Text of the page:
Macedonian President Gjorge Ivanov has revoked pardons that he had granted to 22 politicians implicated in a wiretapping scandal that has sparked months of political turmoil in the country.
Ivanov told a news conference on May 27 that he had decided "to cancel the decision to pardon all politically exposed people, altogether 22 of them." He did not name those affected.
The president's decision is the latest chapter in a scandal that has roiled Macedonian politics since February 2015, when the opposition accused then-Prime Minister Nikola Gruevski and his intelligence chief of wiretapping more than 20,000 people in an effort to exercise tight government control over journalists, judges, and the conduct of elections.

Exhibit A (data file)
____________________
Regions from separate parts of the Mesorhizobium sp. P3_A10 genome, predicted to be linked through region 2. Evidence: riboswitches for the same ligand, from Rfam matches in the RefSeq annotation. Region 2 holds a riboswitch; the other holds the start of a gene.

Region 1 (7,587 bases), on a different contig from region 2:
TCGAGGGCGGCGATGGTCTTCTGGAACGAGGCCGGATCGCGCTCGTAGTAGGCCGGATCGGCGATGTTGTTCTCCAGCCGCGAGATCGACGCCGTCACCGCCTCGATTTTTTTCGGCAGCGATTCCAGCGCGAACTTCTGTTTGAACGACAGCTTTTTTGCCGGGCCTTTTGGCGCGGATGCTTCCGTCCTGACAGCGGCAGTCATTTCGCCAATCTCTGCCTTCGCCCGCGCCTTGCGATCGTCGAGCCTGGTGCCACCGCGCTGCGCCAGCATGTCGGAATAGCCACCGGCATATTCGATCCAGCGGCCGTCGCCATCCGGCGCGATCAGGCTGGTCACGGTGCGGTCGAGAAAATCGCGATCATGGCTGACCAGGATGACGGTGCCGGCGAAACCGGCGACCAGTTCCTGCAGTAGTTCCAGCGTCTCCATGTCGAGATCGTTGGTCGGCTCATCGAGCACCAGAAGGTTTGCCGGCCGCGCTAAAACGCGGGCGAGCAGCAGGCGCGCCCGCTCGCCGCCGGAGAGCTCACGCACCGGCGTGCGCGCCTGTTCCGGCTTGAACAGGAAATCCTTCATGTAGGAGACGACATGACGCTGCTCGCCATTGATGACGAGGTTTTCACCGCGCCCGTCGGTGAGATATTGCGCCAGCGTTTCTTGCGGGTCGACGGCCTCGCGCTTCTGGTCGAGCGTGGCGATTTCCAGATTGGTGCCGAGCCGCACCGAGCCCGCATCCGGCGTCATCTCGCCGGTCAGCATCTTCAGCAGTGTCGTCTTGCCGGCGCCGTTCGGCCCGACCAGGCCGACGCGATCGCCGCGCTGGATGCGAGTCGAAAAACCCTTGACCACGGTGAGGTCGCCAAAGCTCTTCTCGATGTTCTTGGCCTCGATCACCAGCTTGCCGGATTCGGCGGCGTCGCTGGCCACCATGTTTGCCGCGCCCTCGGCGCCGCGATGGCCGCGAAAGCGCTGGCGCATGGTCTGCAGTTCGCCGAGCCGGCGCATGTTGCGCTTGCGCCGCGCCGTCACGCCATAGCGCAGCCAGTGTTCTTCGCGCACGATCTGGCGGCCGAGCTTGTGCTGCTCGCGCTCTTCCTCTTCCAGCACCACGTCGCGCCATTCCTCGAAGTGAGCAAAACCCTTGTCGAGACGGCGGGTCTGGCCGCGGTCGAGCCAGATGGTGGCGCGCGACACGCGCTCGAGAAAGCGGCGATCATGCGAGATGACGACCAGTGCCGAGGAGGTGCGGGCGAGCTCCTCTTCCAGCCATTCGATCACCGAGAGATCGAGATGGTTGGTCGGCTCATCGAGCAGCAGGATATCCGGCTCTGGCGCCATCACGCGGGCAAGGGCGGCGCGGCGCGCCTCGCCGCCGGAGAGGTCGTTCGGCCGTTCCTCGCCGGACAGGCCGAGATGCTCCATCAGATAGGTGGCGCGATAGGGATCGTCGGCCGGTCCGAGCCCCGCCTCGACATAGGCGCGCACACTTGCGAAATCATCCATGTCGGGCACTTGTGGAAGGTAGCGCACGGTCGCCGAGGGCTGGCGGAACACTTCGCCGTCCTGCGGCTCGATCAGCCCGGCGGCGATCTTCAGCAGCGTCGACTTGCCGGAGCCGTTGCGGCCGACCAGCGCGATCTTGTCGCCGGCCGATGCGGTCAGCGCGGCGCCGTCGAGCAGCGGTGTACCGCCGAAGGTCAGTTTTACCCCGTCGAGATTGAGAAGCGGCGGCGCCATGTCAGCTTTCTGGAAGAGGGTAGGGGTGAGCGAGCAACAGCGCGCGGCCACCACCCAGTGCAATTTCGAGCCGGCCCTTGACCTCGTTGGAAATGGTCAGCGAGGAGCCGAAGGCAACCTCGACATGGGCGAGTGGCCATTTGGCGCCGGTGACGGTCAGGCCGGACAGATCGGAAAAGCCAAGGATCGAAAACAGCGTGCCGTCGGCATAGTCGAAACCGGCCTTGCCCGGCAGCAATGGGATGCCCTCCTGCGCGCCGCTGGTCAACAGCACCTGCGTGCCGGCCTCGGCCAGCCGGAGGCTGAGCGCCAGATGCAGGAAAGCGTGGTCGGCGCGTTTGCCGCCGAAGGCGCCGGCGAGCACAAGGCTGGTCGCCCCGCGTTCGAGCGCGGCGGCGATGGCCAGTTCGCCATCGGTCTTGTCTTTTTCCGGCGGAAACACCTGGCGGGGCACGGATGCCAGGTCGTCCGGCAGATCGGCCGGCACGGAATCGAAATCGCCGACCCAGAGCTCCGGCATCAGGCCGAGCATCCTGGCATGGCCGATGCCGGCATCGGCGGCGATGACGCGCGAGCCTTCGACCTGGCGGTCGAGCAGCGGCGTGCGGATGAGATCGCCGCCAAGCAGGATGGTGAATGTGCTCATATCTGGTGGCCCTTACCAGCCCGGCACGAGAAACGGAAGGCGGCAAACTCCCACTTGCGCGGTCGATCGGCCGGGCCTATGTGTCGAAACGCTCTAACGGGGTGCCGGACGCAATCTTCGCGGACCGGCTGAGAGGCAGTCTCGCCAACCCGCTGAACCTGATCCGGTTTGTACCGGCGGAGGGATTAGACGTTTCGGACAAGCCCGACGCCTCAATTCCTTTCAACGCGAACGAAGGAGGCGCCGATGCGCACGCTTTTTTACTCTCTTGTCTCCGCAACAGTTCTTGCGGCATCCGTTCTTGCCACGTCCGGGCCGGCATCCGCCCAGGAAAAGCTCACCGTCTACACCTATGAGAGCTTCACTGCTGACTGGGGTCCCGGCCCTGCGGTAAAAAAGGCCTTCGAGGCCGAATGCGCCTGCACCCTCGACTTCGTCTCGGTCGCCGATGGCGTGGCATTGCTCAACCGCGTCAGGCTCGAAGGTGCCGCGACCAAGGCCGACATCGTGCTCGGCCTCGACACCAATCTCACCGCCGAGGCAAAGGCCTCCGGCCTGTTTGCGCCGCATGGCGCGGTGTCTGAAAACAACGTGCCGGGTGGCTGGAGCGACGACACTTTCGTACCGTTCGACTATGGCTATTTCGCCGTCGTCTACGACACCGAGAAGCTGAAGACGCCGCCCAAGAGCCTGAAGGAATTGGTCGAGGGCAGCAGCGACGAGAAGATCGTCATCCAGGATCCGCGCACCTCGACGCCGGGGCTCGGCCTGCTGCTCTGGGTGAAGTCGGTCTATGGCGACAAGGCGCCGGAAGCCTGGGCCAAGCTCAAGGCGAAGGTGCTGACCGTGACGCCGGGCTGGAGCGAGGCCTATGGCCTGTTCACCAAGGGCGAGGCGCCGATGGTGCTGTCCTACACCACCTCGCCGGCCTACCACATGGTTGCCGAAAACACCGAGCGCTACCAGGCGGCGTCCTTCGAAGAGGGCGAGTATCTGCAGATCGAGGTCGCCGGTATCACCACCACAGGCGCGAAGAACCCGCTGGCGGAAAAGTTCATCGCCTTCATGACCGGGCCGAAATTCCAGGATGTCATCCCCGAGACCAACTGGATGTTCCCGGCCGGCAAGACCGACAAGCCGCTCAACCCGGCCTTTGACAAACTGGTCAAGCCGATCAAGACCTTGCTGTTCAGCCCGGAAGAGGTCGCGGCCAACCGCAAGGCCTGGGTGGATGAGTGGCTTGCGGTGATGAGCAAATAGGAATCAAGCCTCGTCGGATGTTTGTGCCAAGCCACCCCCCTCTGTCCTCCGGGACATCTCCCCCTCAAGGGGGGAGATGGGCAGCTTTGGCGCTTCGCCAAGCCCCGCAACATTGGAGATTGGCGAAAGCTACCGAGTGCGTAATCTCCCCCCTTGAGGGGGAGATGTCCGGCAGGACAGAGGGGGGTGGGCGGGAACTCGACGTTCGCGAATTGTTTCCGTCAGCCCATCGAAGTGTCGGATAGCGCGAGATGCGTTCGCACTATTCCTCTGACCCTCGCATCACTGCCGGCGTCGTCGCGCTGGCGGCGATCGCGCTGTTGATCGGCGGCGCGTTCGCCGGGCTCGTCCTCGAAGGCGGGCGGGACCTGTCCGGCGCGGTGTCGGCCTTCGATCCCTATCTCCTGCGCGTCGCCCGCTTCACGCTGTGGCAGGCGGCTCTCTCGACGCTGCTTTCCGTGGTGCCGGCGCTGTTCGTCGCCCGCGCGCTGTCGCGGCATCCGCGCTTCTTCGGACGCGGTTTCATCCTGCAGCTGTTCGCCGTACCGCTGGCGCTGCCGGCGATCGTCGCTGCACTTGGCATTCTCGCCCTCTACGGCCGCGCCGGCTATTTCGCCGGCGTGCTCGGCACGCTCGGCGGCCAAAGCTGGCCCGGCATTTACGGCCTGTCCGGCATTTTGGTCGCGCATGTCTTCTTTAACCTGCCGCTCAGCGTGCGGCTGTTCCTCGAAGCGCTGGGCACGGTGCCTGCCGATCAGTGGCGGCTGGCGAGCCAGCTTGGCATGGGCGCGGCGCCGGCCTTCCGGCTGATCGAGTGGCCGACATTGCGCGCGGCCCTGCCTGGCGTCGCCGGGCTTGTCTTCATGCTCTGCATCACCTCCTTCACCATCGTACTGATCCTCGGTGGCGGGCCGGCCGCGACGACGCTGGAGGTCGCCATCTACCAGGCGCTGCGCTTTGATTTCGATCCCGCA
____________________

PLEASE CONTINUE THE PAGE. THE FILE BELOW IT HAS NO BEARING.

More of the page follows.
Ivanov's decision last month to pardon 56 officials prosecuted over the scandal drew nationwide protests that led to the cancellation of an election set for June 5.
The president had been under domestic and EU pressure to revoke his pardons and the Macedonian parliament on May 19 changed a law so that he could do so.
Macedonia applied for EU membership in 2005 but has yet to open accession talks amid concerns over poor governance and rule of law in the country.
Based on reporting by Reuters and AFP